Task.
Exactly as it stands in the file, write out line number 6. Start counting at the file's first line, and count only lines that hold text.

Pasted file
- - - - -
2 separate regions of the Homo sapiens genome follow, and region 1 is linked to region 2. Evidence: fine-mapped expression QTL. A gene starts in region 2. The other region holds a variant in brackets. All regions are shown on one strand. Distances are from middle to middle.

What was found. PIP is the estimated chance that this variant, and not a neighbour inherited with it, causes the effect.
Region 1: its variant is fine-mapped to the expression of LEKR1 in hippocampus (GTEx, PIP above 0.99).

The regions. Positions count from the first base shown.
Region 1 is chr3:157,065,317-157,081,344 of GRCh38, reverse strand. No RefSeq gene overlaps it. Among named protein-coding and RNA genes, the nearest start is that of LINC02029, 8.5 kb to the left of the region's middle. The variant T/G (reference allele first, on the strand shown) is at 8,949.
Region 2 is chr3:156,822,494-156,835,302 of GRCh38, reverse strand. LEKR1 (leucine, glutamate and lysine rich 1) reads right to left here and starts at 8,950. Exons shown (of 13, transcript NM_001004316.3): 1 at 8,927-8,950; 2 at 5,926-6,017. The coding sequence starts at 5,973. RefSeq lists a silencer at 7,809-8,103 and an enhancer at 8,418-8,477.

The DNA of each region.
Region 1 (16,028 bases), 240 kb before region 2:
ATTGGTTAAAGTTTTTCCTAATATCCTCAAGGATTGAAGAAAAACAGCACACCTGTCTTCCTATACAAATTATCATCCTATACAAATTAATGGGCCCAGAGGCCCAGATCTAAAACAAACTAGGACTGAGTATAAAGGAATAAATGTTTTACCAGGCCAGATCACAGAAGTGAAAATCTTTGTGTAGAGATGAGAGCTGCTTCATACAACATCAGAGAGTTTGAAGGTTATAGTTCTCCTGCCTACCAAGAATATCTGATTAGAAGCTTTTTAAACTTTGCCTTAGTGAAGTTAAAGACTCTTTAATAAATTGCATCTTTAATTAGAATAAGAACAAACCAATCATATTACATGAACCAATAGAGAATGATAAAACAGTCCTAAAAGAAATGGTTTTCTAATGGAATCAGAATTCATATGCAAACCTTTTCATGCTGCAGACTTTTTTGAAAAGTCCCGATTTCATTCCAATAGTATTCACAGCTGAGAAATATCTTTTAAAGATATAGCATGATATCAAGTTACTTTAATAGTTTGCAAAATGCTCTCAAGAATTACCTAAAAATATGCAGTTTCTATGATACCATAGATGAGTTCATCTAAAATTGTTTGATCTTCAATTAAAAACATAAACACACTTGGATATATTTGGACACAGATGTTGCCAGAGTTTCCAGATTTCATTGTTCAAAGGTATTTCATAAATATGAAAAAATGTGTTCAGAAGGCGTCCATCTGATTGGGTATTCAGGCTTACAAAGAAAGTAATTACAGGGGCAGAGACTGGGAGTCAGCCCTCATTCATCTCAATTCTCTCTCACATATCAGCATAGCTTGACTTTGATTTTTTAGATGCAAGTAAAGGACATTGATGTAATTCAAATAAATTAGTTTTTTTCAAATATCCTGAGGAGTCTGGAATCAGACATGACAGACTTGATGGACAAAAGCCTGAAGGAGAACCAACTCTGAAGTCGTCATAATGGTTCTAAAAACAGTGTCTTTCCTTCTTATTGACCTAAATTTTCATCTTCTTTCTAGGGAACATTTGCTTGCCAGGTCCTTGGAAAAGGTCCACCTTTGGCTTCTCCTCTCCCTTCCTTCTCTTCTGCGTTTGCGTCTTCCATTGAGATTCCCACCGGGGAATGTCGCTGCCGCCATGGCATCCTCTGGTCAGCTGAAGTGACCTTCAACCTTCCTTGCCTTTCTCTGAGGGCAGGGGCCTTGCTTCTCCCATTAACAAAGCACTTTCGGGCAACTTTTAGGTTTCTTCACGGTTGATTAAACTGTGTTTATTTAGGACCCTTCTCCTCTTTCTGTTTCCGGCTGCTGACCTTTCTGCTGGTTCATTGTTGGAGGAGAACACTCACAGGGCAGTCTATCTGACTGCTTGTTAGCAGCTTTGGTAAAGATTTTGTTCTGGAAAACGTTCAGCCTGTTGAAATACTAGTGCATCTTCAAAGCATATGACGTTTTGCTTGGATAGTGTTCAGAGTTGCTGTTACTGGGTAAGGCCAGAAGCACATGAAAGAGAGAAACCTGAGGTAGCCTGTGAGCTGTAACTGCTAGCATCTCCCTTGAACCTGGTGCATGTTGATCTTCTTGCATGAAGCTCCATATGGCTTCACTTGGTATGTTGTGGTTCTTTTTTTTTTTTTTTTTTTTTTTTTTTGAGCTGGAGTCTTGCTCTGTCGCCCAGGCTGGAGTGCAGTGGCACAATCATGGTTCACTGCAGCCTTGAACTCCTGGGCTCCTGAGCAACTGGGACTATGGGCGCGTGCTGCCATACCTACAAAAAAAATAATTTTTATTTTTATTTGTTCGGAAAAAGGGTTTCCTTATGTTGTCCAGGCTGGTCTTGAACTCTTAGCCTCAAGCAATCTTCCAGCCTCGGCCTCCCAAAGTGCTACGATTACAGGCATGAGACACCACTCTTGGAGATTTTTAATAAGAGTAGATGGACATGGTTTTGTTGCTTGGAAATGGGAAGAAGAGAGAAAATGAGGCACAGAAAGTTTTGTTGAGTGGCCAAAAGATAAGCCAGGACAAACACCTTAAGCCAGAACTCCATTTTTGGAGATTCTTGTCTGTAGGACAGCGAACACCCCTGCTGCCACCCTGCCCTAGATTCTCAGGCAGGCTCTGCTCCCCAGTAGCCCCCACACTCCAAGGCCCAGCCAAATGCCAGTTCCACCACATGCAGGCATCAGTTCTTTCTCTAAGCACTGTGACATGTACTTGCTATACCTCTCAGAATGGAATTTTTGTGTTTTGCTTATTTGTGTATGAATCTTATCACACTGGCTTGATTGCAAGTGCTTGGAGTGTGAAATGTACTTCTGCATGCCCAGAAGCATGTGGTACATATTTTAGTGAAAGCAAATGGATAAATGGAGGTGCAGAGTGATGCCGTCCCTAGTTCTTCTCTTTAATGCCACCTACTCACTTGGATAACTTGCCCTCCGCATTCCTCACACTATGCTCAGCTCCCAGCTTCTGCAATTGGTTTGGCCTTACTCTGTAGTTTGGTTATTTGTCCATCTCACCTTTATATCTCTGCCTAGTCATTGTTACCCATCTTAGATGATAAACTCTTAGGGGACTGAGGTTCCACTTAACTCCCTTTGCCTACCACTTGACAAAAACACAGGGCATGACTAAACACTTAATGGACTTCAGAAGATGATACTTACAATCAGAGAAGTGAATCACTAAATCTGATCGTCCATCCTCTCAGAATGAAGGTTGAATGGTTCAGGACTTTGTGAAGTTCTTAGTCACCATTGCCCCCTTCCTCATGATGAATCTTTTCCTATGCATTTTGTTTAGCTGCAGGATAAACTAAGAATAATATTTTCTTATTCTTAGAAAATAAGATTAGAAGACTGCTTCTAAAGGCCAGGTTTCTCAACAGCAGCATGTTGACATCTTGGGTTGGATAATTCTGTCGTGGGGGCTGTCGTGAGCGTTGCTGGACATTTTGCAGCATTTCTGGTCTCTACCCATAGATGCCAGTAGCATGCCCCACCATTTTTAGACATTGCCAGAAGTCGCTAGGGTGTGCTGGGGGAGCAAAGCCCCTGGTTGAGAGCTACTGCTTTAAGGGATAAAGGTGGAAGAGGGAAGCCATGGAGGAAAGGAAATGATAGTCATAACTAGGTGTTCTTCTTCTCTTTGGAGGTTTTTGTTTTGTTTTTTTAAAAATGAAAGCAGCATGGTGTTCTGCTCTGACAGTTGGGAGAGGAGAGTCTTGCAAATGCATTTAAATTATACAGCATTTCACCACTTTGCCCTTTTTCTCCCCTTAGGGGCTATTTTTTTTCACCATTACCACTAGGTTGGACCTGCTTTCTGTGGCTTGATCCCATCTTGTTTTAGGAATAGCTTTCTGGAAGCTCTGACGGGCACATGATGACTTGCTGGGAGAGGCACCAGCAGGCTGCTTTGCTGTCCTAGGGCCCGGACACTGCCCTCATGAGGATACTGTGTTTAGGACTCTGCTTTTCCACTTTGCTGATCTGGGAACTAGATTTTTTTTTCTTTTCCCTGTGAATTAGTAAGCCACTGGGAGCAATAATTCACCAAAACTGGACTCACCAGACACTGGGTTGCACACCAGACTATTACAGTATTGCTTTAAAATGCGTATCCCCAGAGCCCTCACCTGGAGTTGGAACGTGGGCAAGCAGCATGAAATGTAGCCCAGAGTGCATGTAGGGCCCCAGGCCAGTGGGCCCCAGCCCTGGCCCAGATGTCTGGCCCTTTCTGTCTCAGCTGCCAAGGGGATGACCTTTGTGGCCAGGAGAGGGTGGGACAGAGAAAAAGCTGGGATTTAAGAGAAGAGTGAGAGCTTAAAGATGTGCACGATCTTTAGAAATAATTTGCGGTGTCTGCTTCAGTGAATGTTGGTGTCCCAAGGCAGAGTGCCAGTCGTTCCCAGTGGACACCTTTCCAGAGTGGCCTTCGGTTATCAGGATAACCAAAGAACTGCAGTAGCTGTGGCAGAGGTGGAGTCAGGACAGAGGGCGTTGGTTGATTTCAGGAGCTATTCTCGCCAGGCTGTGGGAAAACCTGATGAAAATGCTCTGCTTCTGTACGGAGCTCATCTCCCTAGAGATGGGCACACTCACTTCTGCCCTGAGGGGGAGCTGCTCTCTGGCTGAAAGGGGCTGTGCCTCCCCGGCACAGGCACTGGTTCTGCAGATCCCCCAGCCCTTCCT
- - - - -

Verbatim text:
Region 2 is chr3:156,822,494-156,835,302 of GRCh38, reverse strand. LEKR1 (leucine, glutamate and lysine rich 1) reads right to left here and starts at 8,950. Exons shown (of 13, transcript NM_001004316.3): 1 at 8,927-8,950; 2 at 5,926-6,017. The coding sequence starts at 5,973. RefSeq lists a silencer at 7,809-8,103 and an enhancer at 8,418-8,477.